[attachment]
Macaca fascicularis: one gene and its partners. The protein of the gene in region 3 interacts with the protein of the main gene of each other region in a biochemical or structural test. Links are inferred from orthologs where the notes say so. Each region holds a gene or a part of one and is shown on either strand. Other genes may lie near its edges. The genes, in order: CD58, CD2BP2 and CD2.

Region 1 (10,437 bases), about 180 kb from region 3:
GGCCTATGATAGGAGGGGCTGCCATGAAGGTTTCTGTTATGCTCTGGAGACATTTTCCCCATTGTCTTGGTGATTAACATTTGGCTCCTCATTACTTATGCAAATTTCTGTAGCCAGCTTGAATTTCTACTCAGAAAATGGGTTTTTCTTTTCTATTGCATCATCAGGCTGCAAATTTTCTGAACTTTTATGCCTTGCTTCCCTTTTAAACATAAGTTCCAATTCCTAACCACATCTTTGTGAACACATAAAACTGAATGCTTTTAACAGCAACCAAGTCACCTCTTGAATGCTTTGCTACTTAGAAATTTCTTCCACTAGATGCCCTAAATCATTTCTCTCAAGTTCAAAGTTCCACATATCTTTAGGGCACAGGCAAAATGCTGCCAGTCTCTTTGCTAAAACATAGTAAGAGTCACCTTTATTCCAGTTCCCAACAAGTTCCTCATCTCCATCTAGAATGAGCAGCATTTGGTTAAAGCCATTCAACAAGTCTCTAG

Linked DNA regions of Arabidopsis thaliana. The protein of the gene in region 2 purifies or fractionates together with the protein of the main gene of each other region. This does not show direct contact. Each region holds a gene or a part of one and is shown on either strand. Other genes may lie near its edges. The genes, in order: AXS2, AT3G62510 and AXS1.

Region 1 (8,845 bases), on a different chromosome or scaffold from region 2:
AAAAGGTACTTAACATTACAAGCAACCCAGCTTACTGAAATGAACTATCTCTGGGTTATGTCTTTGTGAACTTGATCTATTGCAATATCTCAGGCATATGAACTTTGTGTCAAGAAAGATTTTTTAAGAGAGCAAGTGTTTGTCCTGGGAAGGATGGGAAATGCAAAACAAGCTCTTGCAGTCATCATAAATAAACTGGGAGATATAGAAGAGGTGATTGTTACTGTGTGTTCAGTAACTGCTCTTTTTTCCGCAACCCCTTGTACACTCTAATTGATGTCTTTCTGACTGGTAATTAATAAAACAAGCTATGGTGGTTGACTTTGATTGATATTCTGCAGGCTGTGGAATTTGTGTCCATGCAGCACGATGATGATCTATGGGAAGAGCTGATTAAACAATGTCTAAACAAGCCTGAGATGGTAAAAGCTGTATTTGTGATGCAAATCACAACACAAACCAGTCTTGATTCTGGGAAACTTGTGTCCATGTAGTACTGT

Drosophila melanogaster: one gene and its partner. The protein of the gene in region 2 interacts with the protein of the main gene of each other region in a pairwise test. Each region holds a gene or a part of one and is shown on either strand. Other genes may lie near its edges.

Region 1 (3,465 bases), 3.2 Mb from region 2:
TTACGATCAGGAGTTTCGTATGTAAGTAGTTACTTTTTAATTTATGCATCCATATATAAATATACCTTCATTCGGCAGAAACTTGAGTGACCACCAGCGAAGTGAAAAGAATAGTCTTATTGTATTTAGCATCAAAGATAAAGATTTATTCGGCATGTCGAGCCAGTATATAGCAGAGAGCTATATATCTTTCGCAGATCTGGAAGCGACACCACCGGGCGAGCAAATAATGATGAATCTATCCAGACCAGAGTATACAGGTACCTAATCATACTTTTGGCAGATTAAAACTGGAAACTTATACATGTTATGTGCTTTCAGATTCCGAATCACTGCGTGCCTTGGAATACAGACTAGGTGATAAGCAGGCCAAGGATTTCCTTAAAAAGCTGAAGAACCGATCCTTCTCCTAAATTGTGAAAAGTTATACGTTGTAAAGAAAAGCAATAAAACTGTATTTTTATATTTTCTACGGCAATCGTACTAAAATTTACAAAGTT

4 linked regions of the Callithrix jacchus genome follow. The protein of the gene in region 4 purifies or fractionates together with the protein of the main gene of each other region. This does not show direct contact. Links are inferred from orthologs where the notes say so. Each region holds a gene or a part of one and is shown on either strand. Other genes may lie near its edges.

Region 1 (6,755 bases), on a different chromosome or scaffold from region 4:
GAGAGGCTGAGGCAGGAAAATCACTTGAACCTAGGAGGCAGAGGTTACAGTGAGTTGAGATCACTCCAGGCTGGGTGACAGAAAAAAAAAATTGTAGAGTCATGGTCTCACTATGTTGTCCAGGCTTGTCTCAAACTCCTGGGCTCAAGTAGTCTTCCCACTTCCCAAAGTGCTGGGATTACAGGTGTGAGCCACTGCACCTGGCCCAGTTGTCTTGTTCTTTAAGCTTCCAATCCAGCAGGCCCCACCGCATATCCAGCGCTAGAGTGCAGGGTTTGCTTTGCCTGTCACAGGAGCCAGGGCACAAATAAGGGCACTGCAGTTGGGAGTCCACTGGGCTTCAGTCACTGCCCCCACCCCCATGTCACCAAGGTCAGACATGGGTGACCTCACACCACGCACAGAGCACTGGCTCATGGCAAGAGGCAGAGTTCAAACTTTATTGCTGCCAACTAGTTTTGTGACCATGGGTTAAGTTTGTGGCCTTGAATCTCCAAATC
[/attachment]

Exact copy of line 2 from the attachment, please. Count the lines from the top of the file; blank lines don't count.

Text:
Region 1 (10,437 bases), about 180 kb from region 3: